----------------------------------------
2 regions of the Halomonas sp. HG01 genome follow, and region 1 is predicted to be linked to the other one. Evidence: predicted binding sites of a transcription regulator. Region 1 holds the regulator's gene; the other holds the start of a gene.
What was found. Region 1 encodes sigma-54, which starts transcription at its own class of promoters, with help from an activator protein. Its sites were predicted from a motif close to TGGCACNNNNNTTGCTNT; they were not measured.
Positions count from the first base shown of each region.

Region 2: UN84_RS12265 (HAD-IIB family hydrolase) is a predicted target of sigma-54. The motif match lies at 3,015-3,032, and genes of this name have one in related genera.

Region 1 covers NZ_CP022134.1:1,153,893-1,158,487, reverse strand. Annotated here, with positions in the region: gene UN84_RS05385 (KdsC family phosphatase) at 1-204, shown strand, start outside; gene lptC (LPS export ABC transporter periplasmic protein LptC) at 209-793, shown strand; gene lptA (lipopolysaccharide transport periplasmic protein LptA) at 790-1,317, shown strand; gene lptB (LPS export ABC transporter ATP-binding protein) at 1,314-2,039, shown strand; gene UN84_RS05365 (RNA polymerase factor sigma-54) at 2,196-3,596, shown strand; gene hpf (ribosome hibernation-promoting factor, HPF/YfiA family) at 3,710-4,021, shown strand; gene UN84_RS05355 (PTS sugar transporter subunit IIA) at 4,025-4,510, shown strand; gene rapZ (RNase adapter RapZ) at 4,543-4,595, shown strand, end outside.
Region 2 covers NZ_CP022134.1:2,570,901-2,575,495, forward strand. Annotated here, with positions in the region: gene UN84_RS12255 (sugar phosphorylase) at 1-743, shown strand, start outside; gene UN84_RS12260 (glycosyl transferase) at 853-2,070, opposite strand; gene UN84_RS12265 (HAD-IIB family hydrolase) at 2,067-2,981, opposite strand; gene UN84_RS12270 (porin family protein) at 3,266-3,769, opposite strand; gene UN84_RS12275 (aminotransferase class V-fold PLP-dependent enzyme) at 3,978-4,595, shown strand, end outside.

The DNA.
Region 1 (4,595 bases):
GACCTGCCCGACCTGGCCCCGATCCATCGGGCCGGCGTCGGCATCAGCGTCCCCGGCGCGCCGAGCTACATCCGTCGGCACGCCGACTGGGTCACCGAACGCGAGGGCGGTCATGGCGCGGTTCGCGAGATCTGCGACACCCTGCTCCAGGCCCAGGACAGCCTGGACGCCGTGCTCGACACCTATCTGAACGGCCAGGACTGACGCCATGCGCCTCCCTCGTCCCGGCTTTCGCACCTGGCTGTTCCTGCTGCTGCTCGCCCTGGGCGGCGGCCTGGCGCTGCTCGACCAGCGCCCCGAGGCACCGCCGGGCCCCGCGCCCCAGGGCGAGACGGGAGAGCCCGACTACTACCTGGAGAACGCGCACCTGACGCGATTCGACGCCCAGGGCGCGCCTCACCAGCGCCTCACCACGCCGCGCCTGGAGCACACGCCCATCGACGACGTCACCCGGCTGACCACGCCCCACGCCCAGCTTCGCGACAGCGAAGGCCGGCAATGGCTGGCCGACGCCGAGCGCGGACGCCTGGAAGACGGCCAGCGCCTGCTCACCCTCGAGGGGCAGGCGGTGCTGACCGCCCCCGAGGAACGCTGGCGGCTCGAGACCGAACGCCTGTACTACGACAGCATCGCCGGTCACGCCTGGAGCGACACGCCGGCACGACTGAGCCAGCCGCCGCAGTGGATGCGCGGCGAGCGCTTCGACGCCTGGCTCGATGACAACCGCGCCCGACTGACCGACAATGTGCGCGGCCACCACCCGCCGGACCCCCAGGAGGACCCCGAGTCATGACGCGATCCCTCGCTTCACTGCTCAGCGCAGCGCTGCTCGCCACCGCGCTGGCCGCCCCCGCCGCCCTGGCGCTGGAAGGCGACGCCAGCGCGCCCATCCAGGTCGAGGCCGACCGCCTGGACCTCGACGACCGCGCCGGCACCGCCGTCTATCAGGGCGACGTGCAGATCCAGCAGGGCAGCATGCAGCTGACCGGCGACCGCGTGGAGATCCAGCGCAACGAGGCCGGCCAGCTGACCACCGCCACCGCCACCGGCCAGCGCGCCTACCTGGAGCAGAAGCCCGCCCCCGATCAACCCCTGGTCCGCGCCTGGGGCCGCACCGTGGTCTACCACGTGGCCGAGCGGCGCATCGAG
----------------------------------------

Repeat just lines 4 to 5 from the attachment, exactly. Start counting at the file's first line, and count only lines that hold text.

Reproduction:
Region 2: UN84_RS12265 (HAD-IIB family hydrolase) is a predicted target of sigma-54. The motif match lies at 3,015-3,032, and genes of this name have one in related genera.

Region 1 covers NZ_CP022134.1:1,153,893-1,158,487, reverse strand. Annotated here, with positions in the region: gene UN84_RS05385 (KdsC family phosphatase) at 1-204, shown strand, start outside; gene lptC (LPS export ABC transporter periplasmic protein LptC) at 209-793, shown strand; gene lptA (lipopolysaccharide transport periplasmic protein LptA) at 790-1,317, shown strand; gene lptB (LPS export ABC transporter ATP-binding protein) at 1,314-2,039, shown strand; gene UN84_RS05365 (RNA polymerase factor sigma-54) at 2,196-3,596, shown strand; gene hpf (ribosome hibernation-promoting factor, HPF/YfiA family) at 3,710-4,021, shown strand; gene UN84_RS05355 (PTS sugar transporter subunit IIA) at 4,025-4,510, shown strand; gene rapZ (RNase adapter RapZ) at 4,543-4,595, shown strand, end outside.